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NASA teams deploy to Kazakhstan for Soyuz landing

Posted: March 7, 2014

As diplomatic tensions flare over Russia's armed incursion into Ukraine, preparations for Monday's landing of two Russian cosmonauts and an American astronaut continue unabated as recovery crews converge on the Kazakhstan touchdown zone.

Expedition 38 crew members pose for an in-flight crew portrait in the Kibo laboratory of the International Space Station. Pictured on the front row are Russian cosmonaut Oleg Kotov (center), commander; NASA astronaut Mike Hopkins (left) and Russian cosmonaut Sergey Ryazanskiy, both flight engineers. Pictured on the back row (from the left) are Russian cosmonaut Mikhail Tyurin, Japan Aerospace Exploration Agency astronaut Koichi Wakata and NASA astronaut Rick Mastracchio, all flight engineers. Photo credit: NASA
Nearly two dozen NASA officials and medical personnel are on the way to Kazakhstan to greet the three-man crew, led by veteran Russian commander Oleg Kotov, a native of the Crimea region at the center of a standoff between Russian forces and the Ukrainian government.

The NASA team joins the Russian-led recovery crew, which consists of a fleet of helicopters, fixed-wing surveillance aircraft, and all-terrain ground vehicles to quickly reach the Soyuz capsule after it parachutes to Earth.

Speaking in a conference call with reporters this week, NASA Administrator Charles Bolden said the space station program has been resilient to international crises since Russian formally joined the effort in 1993.

"I think people lose track of the fact that we have occupied the International Space Station now for 13 consecutive years uninterrupted, and that has been through multiple international crises," Bolden said. "I don't think it's an insignificant fact that we are starting to see a number of people with the idea that the International Space Station be nominated for the Nobel Peace Prize. It's not trivial."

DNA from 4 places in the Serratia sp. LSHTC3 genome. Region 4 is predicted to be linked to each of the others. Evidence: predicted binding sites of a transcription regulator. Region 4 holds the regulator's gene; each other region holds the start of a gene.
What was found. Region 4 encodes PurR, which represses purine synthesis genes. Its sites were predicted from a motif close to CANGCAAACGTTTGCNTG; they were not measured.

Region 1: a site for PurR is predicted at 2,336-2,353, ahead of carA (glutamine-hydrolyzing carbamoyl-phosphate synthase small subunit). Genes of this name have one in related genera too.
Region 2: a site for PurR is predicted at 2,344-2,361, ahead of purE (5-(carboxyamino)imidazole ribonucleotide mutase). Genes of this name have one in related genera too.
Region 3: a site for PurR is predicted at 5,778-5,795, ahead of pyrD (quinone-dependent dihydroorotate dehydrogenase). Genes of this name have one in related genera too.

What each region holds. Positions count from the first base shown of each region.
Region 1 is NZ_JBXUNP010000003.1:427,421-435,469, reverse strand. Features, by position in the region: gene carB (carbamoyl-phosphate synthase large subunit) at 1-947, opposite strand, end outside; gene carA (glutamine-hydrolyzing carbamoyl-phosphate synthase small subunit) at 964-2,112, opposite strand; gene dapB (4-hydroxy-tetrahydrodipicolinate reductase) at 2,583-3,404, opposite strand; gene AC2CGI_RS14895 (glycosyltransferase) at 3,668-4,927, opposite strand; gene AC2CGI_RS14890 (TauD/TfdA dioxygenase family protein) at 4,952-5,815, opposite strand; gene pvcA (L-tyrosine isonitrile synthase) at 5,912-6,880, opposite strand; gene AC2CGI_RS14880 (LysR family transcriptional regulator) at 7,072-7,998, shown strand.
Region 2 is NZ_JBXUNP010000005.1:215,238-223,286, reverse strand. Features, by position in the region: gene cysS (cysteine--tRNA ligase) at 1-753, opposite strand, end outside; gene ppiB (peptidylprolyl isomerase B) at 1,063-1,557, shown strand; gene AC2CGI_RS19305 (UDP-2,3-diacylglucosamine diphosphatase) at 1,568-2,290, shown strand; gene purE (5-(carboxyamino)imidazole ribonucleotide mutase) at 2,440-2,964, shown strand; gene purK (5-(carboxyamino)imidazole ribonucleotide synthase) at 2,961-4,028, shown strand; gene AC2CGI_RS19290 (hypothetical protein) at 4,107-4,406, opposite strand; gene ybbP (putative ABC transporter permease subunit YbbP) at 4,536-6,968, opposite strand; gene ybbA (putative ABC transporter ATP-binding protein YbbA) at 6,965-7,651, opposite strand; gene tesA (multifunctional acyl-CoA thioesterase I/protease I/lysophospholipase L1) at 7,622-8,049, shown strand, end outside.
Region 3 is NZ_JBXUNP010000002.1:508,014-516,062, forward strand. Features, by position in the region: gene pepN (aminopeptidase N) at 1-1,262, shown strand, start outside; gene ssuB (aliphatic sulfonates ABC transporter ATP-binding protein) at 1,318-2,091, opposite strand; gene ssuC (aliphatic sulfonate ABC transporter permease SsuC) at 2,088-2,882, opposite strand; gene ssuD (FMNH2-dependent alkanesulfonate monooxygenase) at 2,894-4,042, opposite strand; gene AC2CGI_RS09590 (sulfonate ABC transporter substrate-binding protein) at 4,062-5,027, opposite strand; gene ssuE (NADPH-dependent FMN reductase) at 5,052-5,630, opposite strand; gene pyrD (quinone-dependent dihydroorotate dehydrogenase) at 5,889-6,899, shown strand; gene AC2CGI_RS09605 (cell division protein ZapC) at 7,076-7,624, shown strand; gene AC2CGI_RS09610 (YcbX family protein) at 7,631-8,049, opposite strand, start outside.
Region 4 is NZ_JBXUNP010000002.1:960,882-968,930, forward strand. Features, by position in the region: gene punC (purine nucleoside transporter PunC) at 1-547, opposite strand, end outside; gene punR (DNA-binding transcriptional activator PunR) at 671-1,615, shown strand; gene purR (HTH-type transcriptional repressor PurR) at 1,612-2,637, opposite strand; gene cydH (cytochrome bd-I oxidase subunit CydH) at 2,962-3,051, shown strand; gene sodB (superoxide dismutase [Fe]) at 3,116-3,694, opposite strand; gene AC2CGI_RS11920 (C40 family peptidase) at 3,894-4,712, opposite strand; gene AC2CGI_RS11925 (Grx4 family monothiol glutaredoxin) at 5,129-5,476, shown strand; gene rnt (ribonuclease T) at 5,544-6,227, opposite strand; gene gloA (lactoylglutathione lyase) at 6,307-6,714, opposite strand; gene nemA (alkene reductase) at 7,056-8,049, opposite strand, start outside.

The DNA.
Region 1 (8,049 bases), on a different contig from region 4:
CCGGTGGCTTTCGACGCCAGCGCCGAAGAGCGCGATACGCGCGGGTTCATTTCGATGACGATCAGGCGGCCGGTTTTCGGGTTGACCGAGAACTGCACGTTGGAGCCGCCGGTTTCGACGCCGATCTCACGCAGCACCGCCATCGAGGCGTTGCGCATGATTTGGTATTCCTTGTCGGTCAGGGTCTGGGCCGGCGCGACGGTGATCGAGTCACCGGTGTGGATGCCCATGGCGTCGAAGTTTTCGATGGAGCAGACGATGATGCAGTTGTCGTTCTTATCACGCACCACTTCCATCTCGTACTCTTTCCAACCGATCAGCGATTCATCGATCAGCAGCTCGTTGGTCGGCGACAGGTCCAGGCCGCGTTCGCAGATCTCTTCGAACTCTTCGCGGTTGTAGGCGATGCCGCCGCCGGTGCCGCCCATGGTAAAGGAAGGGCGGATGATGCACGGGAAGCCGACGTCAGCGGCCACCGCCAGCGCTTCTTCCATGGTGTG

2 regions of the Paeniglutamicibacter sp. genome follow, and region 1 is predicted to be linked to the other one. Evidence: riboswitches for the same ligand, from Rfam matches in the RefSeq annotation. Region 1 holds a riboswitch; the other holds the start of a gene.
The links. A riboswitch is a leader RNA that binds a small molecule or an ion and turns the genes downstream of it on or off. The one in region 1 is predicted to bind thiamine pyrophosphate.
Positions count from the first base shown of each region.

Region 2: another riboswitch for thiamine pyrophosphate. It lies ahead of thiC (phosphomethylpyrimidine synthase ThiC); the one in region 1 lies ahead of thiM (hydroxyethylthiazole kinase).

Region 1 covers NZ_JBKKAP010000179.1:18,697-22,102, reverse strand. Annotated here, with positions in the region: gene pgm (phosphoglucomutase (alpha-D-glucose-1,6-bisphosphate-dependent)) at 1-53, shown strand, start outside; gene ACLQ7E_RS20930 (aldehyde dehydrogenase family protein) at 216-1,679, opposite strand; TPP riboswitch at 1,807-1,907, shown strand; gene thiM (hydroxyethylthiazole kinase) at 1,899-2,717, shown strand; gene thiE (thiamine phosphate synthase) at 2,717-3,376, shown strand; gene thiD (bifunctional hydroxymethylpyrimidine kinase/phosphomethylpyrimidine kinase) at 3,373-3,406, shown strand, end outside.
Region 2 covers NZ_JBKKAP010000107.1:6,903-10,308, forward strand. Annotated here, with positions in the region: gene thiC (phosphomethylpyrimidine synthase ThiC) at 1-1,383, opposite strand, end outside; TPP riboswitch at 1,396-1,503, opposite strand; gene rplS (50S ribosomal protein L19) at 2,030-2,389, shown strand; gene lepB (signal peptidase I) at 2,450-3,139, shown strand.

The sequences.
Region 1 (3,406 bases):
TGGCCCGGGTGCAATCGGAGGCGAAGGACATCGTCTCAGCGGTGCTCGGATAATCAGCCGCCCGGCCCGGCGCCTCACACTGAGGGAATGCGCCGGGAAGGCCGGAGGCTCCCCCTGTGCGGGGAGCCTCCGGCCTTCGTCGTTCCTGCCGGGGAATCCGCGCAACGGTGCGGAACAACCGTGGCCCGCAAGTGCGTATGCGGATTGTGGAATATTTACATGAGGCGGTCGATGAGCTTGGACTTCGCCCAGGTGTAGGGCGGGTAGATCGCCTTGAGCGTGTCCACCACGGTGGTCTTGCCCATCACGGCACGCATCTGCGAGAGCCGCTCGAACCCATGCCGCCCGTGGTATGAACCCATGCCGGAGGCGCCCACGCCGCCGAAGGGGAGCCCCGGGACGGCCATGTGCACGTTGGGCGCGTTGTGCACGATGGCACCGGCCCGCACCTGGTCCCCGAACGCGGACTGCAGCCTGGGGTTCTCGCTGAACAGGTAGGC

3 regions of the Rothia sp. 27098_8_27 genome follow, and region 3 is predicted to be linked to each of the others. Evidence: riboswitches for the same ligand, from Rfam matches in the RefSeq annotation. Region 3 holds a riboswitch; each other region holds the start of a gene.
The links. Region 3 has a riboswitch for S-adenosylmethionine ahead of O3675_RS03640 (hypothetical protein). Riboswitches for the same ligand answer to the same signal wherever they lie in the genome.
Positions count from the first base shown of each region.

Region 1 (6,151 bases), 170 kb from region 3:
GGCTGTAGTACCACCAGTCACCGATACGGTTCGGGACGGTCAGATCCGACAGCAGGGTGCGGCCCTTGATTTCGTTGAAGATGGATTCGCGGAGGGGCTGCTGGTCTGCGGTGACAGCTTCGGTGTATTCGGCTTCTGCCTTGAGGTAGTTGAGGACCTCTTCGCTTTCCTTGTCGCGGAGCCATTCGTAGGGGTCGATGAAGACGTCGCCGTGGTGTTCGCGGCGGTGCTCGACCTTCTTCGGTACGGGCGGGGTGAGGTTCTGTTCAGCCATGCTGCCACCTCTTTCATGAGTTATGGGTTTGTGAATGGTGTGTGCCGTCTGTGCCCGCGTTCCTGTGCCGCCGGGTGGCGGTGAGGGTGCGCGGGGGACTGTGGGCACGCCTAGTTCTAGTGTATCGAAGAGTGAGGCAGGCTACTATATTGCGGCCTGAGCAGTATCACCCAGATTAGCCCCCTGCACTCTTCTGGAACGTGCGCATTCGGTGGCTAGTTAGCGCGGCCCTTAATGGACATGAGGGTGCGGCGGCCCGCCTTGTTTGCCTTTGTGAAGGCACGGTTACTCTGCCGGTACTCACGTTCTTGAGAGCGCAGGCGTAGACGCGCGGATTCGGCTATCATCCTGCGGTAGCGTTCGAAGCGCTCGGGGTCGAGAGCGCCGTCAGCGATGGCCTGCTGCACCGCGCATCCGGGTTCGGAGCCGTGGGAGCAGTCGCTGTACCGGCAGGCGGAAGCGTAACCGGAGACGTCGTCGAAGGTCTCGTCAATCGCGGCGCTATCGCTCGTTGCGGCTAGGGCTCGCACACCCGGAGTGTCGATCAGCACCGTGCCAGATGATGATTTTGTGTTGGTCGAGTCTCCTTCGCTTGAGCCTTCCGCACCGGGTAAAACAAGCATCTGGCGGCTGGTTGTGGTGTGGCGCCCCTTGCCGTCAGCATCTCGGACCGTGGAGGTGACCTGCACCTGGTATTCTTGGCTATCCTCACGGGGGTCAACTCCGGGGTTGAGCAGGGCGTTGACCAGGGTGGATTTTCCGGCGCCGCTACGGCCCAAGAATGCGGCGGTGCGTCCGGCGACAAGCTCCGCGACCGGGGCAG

Kotov will be accompanied by Russian cosmonaut Sergey Ryazanskiy and NASA astronaut Michael Hopkins, who are in the final weekend of a 166-day mission aboard the International Space Station.

Carrying Russian and U.S. recovery teams, Russian helicopters are seen over Kazakhstan in this file photo from a previous Soyuz landing campaign. Photo credit: NASA/Carla Cioffi
The trio launched Sept. 25 from the Baikonur Cosmodrome in Kazakhstan and arrived at the 450-ton orbiting outpost six hours later.

Part of the space station's Expedition 37 and 38 crews, Kotov, Ryazanskiy and Hopkins presided over the arrivals and departures of Russian Progress resupply ships, Japanese and European cargo freighters, and two commercial logistics missions flown by Orbital Sciences Corp.

Kotov and Ryazanskiy teamed up for three spacewalks, including a Nov. 9 excursion with the Olympic torch in a high-flying photo opportunity ahead of Russia's Sochi games.

Hopkins logged two spacewalks with NASA astronaut Richard Mastracchio in December to replace a balky ammonia coolant pump on the space station's truss backbone.

In the last few days, the three-man crew completed fit checks with their Sokol re-entry spacesuits and a descent drill to practice procedures for the Soyuz spacecraft's undocking and landing.

Kotov and Ryazanskiy also tested the Soyuz spacecraft's motion control and navigation systems Friday.

File photo of a Soyuz landing. Photo credit: NASA/Carla Cioffi
The crew will enter their Soyuz TMA-10M capsule again Monday and close hatches between the spacecraft and the space station's Poisk module around 2045 GMT (4:45 p.m. EDT).

Undocking is set for 0002 GMT Tuesday (8:02 p.m. EDT), followed by a burn of the Soyuz rocket thrusters at 0230 GMT (10:30 p.m. EDT) to slow the craft's velocity enough to fall back into the atmosphere.

The spacecraft's propulsion and orbital habitation modules will jettison from the landing section, where the three-man crew will be positioned for re-entry, at 0258 GMT (10:58 p.m. EDT).

Touchdown southeast of the town of Dzhezkazgan in Kazakhstan is scheduled for 0324 GMT (11:24 p.m. EDT), or 9:24 a.m. Tuesday at the landing site.

Astronaut Koichi Wakata will take over command of the space station from Kotov, becoming the first Japanese astronaut to lead a crew aboard the complex.

Wakata, Mastracchio and Russian cosmonaut Mikhail Tyurin, set for return to Earth in mid-May, will be joined by three fresh residents March 25 to boost the station's crew complement back to six.

Veteran shuttle astronaut Steven Swanson and Russian cosmonauts Alexander Skvortsov and Oleg Artemyev will begin another six-month rotation on the space station.

Follow Stephen Clark on Twitter: @StephenClark1.